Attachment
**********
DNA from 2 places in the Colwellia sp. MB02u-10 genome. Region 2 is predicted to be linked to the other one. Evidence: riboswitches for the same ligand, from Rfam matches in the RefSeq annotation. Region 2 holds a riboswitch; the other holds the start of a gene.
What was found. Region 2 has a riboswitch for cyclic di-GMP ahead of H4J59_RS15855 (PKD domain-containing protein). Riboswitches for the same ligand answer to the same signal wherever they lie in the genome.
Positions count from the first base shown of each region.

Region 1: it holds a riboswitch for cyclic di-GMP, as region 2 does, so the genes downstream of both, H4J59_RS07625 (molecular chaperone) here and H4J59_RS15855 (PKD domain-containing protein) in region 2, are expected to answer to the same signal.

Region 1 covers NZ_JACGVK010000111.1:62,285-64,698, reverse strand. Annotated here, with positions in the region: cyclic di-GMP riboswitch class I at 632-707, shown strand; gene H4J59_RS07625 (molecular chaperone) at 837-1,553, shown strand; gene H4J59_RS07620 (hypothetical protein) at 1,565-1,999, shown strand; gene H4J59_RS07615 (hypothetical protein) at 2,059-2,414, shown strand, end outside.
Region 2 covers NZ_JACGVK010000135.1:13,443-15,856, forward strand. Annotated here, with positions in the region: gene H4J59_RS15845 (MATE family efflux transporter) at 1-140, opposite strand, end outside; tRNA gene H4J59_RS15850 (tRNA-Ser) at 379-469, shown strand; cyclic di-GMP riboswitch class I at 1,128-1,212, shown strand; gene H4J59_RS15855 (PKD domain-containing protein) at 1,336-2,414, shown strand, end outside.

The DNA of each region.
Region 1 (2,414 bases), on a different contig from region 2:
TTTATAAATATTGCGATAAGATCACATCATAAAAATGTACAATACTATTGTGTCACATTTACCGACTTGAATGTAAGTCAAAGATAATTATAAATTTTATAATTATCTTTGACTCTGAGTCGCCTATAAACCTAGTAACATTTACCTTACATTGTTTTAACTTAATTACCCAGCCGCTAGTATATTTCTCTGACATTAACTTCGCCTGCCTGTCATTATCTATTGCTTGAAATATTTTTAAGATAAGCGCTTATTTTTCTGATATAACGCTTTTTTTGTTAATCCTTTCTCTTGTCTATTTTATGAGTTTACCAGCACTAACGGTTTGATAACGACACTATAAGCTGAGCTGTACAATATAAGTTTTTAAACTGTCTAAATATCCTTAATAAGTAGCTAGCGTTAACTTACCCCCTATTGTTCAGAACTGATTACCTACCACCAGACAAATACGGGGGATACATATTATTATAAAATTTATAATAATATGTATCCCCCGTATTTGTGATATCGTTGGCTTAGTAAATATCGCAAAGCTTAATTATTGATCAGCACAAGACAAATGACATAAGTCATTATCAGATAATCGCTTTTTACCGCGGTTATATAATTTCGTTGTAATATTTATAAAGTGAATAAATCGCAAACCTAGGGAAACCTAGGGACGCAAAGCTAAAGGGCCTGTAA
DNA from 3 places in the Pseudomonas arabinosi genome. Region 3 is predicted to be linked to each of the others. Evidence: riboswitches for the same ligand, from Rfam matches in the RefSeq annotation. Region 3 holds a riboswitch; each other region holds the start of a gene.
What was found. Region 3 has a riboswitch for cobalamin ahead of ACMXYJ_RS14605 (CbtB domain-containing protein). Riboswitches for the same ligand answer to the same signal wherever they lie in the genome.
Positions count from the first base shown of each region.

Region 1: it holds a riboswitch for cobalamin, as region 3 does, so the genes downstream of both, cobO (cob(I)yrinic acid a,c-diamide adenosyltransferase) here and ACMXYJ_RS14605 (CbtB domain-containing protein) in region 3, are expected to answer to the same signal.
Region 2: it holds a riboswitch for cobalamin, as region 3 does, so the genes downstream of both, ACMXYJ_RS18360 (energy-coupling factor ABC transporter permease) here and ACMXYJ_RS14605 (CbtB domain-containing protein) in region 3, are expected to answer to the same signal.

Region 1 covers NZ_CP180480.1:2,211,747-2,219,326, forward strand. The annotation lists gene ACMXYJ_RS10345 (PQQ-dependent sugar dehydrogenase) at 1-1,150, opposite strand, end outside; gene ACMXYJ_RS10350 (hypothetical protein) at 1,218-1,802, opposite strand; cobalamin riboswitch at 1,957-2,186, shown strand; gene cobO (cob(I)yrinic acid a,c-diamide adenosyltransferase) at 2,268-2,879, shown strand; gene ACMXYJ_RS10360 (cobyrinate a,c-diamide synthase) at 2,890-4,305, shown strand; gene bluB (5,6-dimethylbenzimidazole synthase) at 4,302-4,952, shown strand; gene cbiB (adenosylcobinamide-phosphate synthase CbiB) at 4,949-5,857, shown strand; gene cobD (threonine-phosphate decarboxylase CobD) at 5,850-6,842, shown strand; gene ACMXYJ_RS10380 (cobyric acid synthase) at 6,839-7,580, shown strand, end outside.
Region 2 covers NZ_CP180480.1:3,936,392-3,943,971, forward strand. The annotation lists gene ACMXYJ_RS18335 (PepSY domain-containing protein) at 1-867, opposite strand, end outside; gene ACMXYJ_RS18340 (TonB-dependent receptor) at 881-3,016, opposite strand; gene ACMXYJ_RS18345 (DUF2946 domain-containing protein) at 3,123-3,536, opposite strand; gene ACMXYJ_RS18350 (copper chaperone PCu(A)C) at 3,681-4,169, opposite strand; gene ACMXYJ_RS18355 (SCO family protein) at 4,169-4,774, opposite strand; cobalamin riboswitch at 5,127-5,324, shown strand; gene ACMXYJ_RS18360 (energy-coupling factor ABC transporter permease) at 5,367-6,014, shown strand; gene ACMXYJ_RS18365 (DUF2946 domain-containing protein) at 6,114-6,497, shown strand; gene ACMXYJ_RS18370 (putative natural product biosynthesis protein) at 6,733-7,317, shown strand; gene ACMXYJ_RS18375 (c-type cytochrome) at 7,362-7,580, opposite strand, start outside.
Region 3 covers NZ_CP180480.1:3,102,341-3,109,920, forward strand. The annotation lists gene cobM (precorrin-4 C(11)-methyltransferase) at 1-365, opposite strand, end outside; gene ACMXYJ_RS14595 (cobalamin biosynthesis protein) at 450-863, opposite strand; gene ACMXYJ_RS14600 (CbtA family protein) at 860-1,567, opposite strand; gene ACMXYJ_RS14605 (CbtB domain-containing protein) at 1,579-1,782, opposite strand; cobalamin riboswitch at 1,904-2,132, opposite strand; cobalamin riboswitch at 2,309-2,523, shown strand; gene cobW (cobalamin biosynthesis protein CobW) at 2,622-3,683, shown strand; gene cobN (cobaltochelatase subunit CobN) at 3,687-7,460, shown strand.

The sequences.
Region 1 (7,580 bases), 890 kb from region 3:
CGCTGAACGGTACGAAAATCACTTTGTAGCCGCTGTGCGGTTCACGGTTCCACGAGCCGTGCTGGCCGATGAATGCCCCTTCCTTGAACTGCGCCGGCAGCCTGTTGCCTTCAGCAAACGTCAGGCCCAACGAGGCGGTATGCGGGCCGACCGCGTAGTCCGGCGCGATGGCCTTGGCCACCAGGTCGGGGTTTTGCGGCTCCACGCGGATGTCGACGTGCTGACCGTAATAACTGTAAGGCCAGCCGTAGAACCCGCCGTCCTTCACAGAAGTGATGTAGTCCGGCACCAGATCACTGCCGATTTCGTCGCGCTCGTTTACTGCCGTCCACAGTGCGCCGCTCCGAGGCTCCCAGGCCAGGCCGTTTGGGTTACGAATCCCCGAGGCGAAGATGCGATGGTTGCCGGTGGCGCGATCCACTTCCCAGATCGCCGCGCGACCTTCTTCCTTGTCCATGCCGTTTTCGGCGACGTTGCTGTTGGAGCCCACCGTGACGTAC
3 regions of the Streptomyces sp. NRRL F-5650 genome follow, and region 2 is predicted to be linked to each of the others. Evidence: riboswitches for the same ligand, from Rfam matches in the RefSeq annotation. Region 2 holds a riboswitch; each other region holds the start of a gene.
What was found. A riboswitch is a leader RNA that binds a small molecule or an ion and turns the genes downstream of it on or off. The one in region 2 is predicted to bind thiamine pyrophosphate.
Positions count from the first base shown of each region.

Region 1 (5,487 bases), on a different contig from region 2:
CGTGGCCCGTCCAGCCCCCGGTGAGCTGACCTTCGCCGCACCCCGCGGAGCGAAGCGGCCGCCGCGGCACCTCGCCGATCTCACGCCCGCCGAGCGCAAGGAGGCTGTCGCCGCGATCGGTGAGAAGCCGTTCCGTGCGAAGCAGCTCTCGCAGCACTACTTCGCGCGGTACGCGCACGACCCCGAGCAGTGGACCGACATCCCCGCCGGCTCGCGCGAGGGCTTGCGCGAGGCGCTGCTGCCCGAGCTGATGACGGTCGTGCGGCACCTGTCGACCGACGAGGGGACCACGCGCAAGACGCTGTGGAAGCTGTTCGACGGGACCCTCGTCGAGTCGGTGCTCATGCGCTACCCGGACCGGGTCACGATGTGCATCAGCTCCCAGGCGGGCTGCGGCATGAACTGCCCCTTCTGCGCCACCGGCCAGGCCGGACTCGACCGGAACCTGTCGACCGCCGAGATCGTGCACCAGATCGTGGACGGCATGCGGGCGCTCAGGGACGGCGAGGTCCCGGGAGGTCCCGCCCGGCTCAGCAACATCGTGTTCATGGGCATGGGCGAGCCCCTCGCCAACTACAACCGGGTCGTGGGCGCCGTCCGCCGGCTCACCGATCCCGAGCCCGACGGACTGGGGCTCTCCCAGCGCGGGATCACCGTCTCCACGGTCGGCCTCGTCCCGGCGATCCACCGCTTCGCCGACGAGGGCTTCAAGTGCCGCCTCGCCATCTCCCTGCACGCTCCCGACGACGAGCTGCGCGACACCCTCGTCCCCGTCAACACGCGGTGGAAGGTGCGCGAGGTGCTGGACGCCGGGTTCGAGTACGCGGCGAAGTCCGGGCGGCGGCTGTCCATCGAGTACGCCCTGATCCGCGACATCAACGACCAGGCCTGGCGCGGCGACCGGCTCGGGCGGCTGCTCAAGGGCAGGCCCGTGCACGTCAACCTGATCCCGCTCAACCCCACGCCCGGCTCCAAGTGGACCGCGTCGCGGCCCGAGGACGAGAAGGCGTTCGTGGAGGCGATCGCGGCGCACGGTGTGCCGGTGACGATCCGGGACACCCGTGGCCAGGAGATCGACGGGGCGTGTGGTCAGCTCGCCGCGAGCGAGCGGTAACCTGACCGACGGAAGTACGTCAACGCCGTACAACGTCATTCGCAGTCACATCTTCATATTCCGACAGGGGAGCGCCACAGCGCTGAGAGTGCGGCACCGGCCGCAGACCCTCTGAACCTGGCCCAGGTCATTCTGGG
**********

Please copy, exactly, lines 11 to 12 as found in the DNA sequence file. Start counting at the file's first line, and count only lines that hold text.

What was found. Region 3 has a riboswitch for cobalamin ahead of ACMXYJ_RS14605 (CbtB domain-containing protein). Riboswitches for the same ligand answer to the same signal wherever they lie in the genome.
Positions count from the first base shown of each region.